Thomas Tryon

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Thomas Tryon
Thomas Tryon White.jpg
Thomas Tryon, engraving by Robert White
Born(1634-09-06)6 September 1634
Bibury, England
Died21 August 1703(1703-08-21) (aged 68)
Hackney, London, England
NationalityBritish
OccupationSugar merchant, author, activist
Notable work
The Way to Health, Long Life and Happiness (1683)

Thomas Tryon (6 September 1634 – 21 August 1703) was an English sugar merchant, author of popular self-help books, and early advocate of animal rights and vegetarianism.

Contents

Life

Born in 1634 in Bibury near Cirencester, Gloucestershire, England, he had to work spinning wool as a child and received no education. [1] As a teenager, he worked as a shepherd till the age of eighteen and managed to learn reading and writing in his spare time. [2] In 1652 he moved to London without telling his parents and apprenticed with a hatter [2] at the Bridewell area. [3] He became an Anabaptist in 1654 under the influence of his master. [2] He liked the ascetic lifestyle of that congregation, but soon he found his own independent spiritual way after reading the writings of Jakob Böhme. In 1657 he heard an inner voice, which he named the "Voice of Wisdom", encouraging him to become a vegetarian and to live on a frugal diet. [4] He married in 1661 but failed to convert his wife to his lifestyle. [5]

He traveled to Barbados hoping to succeed in his hat trade and to profit from greater religious tolerance there, but was shocked by the cruelty of slavery in the plantations. [6] In 1669 he returned to London and settled in Hackney. [7] In 1682 his inner voice told him to engage in writing and to publish books in order to propagate temperance and nonviolence. [8] In the last two decades of his life, he published twenty-seven works on a wide range of subjects, including education, nutrition, abstinence from alcohol and tobacco and other health issues, and treatment of slaves. [9] At the same time he continued his hat trade and grew wealthy. Some of his self-help books sold very well. [10]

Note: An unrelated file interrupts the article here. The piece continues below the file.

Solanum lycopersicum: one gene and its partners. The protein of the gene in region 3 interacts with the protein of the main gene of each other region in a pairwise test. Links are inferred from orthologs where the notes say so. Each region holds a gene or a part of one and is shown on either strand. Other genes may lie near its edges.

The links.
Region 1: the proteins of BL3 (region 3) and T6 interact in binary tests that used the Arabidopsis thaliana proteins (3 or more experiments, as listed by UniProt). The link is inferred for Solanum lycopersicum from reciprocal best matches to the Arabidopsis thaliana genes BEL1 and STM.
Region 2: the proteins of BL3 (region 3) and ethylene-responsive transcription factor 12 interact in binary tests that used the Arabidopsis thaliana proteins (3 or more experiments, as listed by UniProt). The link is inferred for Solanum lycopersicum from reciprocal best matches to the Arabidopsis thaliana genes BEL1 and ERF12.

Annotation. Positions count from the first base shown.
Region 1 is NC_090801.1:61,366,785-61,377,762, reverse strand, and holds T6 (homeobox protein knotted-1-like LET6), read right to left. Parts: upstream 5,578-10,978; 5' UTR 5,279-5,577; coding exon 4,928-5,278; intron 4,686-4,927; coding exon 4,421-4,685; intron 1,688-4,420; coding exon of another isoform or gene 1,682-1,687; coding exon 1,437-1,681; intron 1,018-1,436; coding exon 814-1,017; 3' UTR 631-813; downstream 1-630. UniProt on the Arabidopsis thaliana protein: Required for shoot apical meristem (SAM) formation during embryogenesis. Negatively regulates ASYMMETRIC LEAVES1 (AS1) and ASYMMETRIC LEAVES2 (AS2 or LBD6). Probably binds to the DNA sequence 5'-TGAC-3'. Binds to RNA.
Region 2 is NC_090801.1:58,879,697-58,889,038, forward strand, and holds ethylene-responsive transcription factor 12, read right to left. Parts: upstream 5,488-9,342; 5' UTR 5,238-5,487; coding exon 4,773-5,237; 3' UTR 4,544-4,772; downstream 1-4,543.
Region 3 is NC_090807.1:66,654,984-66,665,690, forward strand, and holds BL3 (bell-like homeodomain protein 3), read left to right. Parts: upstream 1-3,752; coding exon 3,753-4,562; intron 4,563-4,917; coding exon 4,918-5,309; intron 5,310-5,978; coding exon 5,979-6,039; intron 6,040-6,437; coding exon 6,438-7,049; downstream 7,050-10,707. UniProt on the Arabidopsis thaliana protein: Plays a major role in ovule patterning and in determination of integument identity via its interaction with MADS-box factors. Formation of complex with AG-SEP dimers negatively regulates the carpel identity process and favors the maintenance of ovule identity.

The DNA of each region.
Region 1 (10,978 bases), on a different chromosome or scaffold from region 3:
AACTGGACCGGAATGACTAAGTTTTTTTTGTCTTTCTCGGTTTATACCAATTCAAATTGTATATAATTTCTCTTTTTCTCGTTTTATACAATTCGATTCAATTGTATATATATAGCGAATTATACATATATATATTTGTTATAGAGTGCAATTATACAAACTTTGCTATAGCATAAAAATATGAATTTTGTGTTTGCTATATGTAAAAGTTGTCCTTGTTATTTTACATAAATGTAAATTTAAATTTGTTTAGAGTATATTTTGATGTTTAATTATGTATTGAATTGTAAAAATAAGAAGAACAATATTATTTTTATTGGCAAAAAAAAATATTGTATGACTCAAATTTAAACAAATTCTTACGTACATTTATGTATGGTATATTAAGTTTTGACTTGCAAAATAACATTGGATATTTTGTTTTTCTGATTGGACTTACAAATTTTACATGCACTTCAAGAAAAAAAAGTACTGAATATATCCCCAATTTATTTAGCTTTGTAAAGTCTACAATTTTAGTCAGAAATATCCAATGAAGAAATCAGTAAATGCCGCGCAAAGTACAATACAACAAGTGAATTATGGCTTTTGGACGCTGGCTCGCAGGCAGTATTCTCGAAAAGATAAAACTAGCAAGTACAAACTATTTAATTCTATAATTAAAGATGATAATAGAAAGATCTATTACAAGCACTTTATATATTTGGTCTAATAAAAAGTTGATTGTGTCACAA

Influence

His most widely read book was The Way to Health, published in 1691 as a second edition of Health's Grand Preservative; or, The Women's Best Doctor (1682). It inspired Benjamin Franklin to adopt vegetarianism. [11] [12] [13] Tryon's writings also impressed playwright Aphra Behn (whose "On the Author of that Excellent Book Intitled The way to HEALTH, LONG LIFE, and HAPPINESS," appears in Tryon's 1697 Way to Health"), and vegetarian poet Percy Bysshe Shelley. [14] Tryon died in Hackney in August 1703 and his memoirs, Some Memoirs of the Life of Mr. Thomas Tryon, Late of London, Merchant, were published posthumously in 1705. [15]

Ideas

Tryon's ideas on historical and philosophical matters were heavily influenced by ancient Pythagoreanism, Hinduism, and the teachings of German occultist Heinrich Cornelius Agrippa. [16] He considered himself a Christian and tried to reconcile Biblical, Pythagorean and Hindu teachings. His conviction was that there was one true original religion of mankind, followed by Moses, Pythagoras and the Indian Brahmins, but perverted by the majority of Christians. [17] According to him, the main tenets of that faith were pacifism and nonviolence to animals; benevolence to all species and vegetarianism were prerequisites for spiritual progress and a possible restoration of Paradise. [18] He explicitly advocated animal rights. [19]